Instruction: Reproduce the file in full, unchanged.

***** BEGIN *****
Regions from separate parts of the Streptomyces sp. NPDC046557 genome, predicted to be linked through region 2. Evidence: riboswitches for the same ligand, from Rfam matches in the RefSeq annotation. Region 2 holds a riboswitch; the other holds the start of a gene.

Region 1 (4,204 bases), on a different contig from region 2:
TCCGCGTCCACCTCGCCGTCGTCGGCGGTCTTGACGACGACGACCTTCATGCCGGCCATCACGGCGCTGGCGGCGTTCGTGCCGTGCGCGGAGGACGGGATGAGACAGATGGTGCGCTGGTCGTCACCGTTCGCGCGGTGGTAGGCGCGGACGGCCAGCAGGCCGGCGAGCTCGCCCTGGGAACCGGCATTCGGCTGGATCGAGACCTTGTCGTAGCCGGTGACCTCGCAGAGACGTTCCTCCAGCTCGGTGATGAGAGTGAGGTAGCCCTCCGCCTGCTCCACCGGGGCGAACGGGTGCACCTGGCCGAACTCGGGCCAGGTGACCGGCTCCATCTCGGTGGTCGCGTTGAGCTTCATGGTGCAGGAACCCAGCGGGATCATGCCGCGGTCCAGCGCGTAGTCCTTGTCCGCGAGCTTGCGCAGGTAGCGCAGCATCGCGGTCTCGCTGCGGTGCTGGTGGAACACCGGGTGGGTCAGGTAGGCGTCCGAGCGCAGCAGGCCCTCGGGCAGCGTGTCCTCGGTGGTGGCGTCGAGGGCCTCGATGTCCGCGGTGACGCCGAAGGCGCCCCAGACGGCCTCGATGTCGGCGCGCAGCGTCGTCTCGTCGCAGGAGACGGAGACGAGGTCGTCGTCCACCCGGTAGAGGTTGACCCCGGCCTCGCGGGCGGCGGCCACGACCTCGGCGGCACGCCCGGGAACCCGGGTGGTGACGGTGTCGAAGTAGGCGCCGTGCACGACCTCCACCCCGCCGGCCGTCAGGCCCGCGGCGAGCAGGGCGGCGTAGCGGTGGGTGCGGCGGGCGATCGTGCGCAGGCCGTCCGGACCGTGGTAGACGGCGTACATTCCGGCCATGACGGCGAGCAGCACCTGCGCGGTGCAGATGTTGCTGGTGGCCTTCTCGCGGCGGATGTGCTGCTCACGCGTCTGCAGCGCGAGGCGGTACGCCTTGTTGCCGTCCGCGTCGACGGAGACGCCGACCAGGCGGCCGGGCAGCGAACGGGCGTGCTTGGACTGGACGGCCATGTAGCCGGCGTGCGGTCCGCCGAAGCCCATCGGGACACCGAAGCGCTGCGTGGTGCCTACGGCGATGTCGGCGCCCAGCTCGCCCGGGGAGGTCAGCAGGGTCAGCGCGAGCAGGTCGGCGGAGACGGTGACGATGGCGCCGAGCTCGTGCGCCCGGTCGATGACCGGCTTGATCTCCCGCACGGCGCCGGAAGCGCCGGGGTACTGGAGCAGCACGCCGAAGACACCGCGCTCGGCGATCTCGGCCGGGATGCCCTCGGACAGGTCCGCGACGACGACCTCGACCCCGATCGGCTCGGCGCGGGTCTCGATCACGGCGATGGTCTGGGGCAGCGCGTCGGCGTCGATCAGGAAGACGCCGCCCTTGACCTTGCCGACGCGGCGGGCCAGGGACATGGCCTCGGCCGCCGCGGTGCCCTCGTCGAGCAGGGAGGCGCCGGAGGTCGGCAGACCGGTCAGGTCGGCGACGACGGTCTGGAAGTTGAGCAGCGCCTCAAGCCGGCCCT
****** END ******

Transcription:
Regions from separate parts of the Streptomyces sp. NPDC046557 genome, predicted to be linked through region 2. Evidence: riboswitches for the same ligand, from Rfam matches in the RefSeq annotation. Region 2 holds a riboswitch; the other holds the start of a gene.

Region 1 (4,204 bases), on a different contig from region 2:
TCCGCGTCCACCTCGCCGTCGTCGGCGGTCTTGACGACGACGACCTTCATGCCGGCCATCACGGCGCTGGCGGCGTTCGTGCCGTGCGCGGAGGACGGGATGAGACAGATGGTGCGCTGGTCGTCACCGTTCGCGCGGTGGTAGGCGCGGACGGCCAGCAGGCCGGCGAGCTCGCCCTGGGAACCGGCATTCGGCTGGATCGAGACCTTGTCGTAGCCGGTGACCTCGCAGAGACGTTCCTCCAGCTCGGTGATGAGAGTGAGGTAGCCCTCCGCCTGCTCCACCGGGGCGAACGGGTGCACCTGGCCGAACTCGGGCCAGGTGACCGGCTCCATCTCGGTGGTCGCGTTGAGCTTCATGGTGCAGGAACCCAGCGGGATCATGCCGCGGTCCAGCGCGTAGTCCTTGTCCGCGAGCTTGCGCAGGTAGCGCAGCATCGCGGTCTCGCTGCGGTGCTGGTGGAACACCGGGTGGGTCAGGTAGGCGTCCGAGCGCAGCAGGCCCTCGGGCAGCGTGTCCTCGGTGGTGGCGTCGAGGGCCTCGATGTCCGCGGTGACGCCGAAGGCGCCCCAGACGGCCTCGATGTCGGCGCGCAGCGTCGTCTCGTCGCAGGAGACGGAGACGAGGTCGTCGTCCACCCGGTAGAGGTTGACCCCGGCCTCGCGGGCGGCGGCCACGACCTCGGCGGCACGCCCGGGAACCCGGGTGGTGACGGTGTCGAAGTAGGCGCCGTGCACGACCTCCACCCCGCCGGCCGTCAGGCCCGCGGCGAGCAGGGCGGCGTAGCGGTGGGTGCGGCGGGCGATCGTGCGCAGGCCGTCCGGACCGTGGTAGACGGCGTACATTCCGGCCATGACGGCGAGCAGCACCTGCGCGGTGCAGATGTTGCTGGTGGCCTTCTCGCGGCGGATGTGCTGCTCACGCGTCTGCAGCGCGAGGCGGTACGCCTTGTTGCCGTCCGCGTCGACGGAGACGCCGACCAGGCGGCCGGGCAGCGAACGGGCGTGCTTGGACTGGACGGCCATGTAGCCGGCGTGCGGTCCGCCGAAGCCCATCGGGACACCGAAGCGCTGCGTGGTGCCTACGGCGATGTCGGCGCCCAGCTCGCCCGGGGAGGTCAGCAGGGTCAGCGCGAGCAGGTCGGCGGAGACGGTGACGATGGCGCCGAGCTCGTGCGCCCGGTCGATGACCGGCTTGATCTCCCGCACGGCGCCGGAAGCGCCGGGGTACTGGAGCAGCACGCCGAAGACACCGCGCTCGGCGATCTCGGCCGGGATGCCCTCGGACAGGTCCGCGACGACGACCTCGACCCCGATCGGCTCGGCGCGGGTCTCGATCACGGCGATGGTCTGGGGCAGCGCGTCGGCGTCGATCAGGAAGACGCCGCCCTTGACCTTGCCGACGCGGCGGGCCAGGGACATGGCCTCGGCCGCCGCGGTGCCCTCGTCGAGCAGGGAGGCGCCGGAGGTCGGCAGACCGGTCAGGTCGGCGACGACGGTCTGGAAGTTGAGCAGCGCCTCAAGCCGGCCCT